“Diabetes is a chronic disease that occurs either when the pancreas does not produce enough insulin or when the body cannot effectively use the insulin it produces. Insulin is a hormone that regulates blood sugar. Hyperglycaemia, or raised blood sugar, is a common effect of uncontrolled diabetes and over time leads to serious damage to many of the body’s systems, especially the nerves and blood vessels.” -WHO (2018)
The prevalence of Diabetes has increased in low and middle-income countries. Diabetes increases the risk of a range of eye diseases, but the main cause of blindness associated with diabetes is diabetic retinopathy.
According to the World Health Organization (WHO), diabetic retinopathy causes blindness in almost 5 million people worldwide. As the leading cause of vision loss in working-age adults, diabetic eye disease thus represents a significant global socioeconomic and healthcare problem.
What is diabetic retinopathy and what causes it?
Diabetic retinopathy is an eye condition caused by diabetes. It affects the small blood vessels and light sensitive tissues in the back of the eye (retina). This condition is primarily caused due to high blood sugar levels and if left untreated can lead to vision loss.
Am I at risk for vision problems?
If you have any type of diabetes you can get diabetic retinopathy. This includes people with type 1, type 2, and gestational diabetes, which is diabetes that occurs during pregnancy. Your risk gets higher the longer you have diabetes. More than 2 in 5 Americans with diabetes have some stage of diabetic retinopathy. The good news is that you can lower your risk by controlling your diabetes!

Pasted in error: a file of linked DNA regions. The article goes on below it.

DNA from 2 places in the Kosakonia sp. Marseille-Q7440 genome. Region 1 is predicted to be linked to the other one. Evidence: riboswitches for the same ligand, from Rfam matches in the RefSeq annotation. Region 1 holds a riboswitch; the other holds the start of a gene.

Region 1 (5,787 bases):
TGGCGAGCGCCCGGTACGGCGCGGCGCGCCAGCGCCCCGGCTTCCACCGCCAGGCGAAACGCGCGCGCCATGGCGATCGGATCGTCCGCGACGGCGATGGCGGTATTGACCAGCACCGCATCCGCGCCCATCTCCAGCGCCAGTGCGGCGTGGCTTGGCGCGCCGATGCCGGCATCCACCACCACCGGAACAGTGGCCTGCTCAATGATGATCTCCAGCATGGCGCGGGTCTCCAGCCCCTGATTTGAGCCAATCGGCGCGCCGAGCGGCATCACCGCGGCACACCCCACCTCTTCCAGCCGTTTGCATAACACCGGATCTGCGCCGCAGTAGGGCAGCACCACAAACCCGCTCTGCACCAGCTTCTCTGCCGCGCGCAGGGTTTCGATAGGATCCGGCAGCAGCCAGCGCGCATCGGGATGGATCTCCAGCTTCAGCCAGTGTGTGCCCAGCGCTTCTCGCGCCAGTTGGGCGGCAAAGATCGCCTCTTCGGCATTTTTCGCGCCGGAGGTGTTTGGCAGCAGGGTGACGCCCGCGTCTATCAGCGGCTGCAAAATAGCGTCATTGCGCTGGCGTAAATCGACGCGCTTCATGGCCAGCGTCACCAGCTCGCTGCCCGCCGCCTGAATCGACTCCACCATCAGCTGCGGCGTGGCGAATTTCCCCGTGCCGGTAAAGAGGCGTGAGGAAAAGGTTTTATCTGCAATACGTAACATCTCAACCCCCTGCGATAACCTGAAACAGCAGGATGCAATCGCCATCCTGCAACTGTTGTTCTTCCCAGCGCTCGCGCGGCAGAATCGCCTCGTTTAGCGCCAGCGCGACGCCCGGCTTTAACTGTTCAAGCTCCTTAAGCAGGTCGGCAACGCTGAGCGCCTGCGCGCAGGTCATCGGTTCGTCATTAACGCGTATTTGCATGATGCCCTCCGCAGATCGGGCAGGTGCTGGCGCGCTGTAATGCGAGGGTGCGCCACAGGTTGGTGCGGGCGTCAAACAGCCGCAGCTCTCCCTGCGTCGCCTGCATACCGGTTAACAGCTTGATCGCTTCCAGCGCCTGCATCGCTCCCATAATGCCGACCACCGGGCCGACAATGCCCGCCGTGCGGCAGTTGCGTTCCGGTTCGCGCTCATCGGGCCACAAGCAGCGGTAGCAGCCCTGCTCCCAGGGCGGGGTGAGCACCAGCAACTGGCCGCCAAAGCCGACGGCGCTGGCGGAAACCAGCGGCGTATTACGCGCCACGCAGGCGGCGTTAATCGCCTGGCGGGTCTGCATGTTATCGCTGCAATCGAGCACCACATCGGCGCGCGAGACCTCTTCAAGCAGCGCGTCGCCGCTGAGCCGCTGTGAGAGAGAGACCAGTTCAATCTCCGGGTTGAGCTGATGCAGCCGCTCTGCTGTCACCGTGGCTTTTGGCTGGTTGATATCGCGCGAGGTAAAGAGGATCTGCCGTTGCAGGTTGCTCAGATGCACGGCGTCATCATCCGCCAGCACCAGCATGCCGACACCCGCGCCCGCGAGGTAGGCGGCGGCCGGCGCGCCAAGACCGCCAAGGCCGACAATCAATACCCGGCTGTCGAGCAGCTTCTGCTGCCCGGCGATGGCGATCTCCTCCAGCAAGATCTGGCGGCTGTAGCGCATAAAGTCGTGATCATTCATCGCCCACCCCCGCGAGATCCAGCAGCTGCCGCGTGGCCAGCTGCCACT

When should I get an eye exam?
The best diagnostic for diabetic retinopathy is a dilated eye exam.
- If you have diabetes, get a dilated eye exam once a year
- If you have diabetes and become pregnant, get a dilated eye exam as soon as possible and ask your doctor if you will need more eye exams during your pregnancy
What can I do to prevent diabetic retinopathy?
Losing your vision to diabetic retinopathy is sometimes permanent, but can be prevented. Studies have shown that the best ways to prevent it are to:
- Keep your blood sugar level close to normal (this also reduces getting kidney and nerve diseases)
- Control any elevated blood pressure and cholesterol
- Exercise regularly
- Choose healthy foods
- Follow your doctor’s instructions for taking any medications and ask questions about your health
Is there a treatment for diabetic retinopathy?
Yes. However, treatment for diabetic retinopathy is often delayed as symptoms are unnoticeable until the condition starts to progress, or when Diabetic Macular Edema (DME) occurs. DME is when blood vessels leak fluid into the back of the eye, causing swelling. In this case, eye exams would be needed more often, as it becomes more severe. People with more severe cases may need a dilated eye exam as often as every 2 to 4 months. It is important to know that early detection and treatment can reduce the risk of blindness on a global scale.